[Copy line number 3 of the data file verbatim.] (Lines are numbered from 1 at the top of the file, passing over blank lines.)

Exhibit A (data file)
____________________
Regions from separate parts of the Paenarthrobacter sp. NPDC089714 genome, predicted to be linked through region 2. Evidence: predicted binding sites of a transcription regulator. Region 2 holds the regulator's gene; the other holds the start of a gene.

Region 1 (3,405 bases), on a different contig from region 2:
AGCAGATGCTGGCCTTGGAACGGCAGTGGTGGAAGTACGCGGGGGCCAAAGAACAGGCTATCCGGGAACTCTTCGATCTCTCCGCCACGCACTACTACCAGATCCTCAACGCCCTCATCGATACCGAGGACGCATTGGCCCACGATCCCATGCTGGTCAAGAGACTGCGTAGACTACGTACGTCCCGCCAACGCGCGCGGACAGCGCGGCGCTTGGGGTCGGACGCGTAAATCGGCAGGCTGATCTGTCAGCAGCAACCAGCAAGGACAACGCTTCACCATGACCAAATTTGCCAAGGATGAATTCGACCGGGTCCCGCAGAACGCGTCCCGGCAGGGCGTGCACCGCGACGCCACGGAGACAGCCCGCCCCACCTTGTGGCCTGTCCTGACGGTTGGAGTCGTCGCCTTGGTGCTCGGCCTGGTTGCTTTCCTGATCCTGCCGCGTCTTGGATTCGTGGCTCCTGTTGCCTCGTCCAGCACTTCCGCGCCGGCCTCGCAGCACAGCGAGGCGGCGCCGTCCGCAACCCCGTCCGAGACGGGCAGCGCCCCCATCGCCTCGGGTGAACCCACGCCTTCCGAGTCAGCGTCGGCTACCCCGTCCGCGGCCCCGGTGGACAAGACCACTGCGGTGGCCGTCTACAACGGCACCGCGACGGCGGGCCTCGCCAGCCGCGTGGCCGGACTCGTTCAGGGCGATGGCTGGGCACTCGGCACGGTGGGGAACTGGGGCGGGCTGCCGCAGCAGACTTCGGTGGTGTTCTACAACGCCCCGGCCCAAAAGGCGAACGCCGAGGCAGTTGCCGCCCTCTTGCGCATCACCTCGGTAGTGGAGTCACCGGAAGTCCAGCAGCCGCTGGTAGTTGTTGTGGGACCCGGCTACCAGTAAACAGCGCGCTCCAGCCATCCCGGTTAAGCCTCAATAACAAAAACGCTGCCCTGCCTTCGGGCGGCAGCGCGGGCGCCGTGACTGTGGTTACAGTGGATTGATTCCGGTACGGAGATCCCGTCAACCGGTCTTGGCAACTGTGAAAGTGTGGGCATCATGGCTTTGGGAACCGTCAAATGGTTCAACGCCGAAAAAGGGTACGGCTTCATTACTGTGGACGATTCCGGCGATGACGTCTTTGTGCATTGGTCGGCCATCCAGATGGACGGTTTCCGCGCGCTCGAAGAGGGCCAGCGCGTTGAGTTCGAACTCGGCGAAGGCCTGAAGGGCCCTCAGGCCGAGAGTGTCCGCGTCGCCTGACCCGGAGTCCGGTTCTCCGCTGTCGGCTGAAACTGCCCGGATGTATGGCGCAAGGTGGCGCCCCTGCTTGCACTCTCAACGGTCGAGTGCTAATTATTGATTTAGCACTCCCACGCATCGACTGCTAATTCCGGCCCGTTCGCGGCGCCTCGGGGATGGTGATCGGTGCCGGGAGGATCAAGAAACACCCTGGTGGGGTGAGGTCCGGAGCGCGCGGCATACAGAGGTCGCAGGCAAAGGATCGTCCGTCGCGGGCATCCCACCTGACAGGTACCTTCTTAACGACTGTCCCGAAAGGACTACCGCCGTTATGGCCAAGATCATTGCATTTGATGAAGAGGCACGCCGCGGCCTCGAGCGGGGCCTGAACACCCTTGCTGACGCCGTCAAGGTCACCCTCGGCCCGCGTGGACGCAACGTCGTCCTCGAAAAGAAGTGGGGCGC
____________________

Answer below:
AGCAGATGCTGGCCTTGGAACGGCAGTGGTGGAAGTACGCGGGGGCCAAAGAACAGGCTATCCGGGAACTCTTCGATCTCTCCGCCACGCACTACTACCAGATCCTCAACGCCCTCATCGATACCGAGGACGCATTGGCCCACGATCCCATGCTGGTCAAGAGACTGCGTAGACTACGTACGTCCCGCCAACGCGCGCGGACAGCGCGGCGCTTGGGGTCGGACGCGTAAATCGGCAGGCTGATCTGTCAGCAGCAACCAGCAAGGACAACGCTTCACCATGACCAAATTTGCCAAGGATGAATTCGACCGGGTCCCGCAGAACGCGTCCCGGCAGGGCGTGCACCGCGACGCCACGGAGACAGCCCGCCCCACCTTGTGGCCTGTCCTGACGGTTGGAGTCGTCGCCTTGGTGCTCGGCCTGGTTGCTTTCCTGATCCTGCCGCGTCTTGGATTCGTGGCTCCTGTTGCCTCGTCCAGCACTTCCGCGCCGGCCTCGCAGCACAGCGAGGCGGCGCCGTCCGCAACCCCGTCCGAGACGGGCAGCGCCCCCATCGCCTCGGGTGAACCCACGCCTTCCGAGTCAGCGTCGGCTACCCCGTCCGCGGCCCCGGTGGACAAGACCACTGCGGTGGCCGTCTACAACGGCACCGCGACGGCGGGCCTCGCCAGCCGCGTGGCCGGACTCGTTCAGGGCGATGGCTGGGCACTCGGCACGGTGGGGAACTGGGGCGGGCTGCCGCAGCAGACTTCGGTGGTGTTCTACAACGCCCCGGCCCAAAAGGCGAACGCCGAGGCAGTTGCCGCCCTCTTGCGCATCACCTCGGTAGTGGAGTCACCGGAAGTCCAGCAGCCGCTGGTAGTTGTTGTGGGACCCGGCTACCAGTAAACAGCGCGCTCCAGCCATCCCGGTTAAGCCTCAATAACAAAAACGCTGCCCTGCCTTCGGGCGGCAGCGCGGGCGCCGTGACTGTGGTTACAGTGGATTGATTCCGGTACGGAGATCCCGTCAACCGGTCTTGGCAACTGTGAAAGTGTGGGCATCATGGCTTTGGGAACCGTCAAATGGTTCAACGCCGAAAAAGGGTACGGCTTCATTACTGTGGACGATTCCGGCGATGACGTCTTTGTGCATTGGTCGGCCATCCAGATGGACGGTTTCCGCGCGCTCGAAGAGGGCCAGCGCGTTGAGTTCGAACTCGGCGAAGGCCTGAAGGGCCCTCAGGCCGAGAGTGTCCGCGTCGCCTGACCCGGAGTCCGGTTCTCCGCTGTCGGCTGAAACTGCCCGGATGTATGGCGCAAGGTGGCGCCCCTGCTTGCACTCTCAACGGTCGAGTGCTAATTATTGATTTAGCACTCCCACGCATCGACTGCTAATTCCGGCCCGTTCGCGGCGCCTCGGGGATGGTGATCGGTGCCGGGAGGATCAAGAAACACCCTGGTGGGGTGAGGTCCGGAGCGCGCGGCATACAGAGGTCGCAGGCAAAGGATCGTCCGTCGCGGGCATCCCACCTGACAGGTACCTTCTTAACGACTGTCCCGAAAGGACTACCGCCGTTATGGCCAAGATCATTGCATTTGATGAAGAGGCACGCCGCGGCCTCGAGCGGGGCCTGAACACCCTTGCTGACGCCGTCAAGGTCACCCTCGGCCCGCGTGGACGCAACGTCGTCCTCGAAAAGAAGTGGGGCGC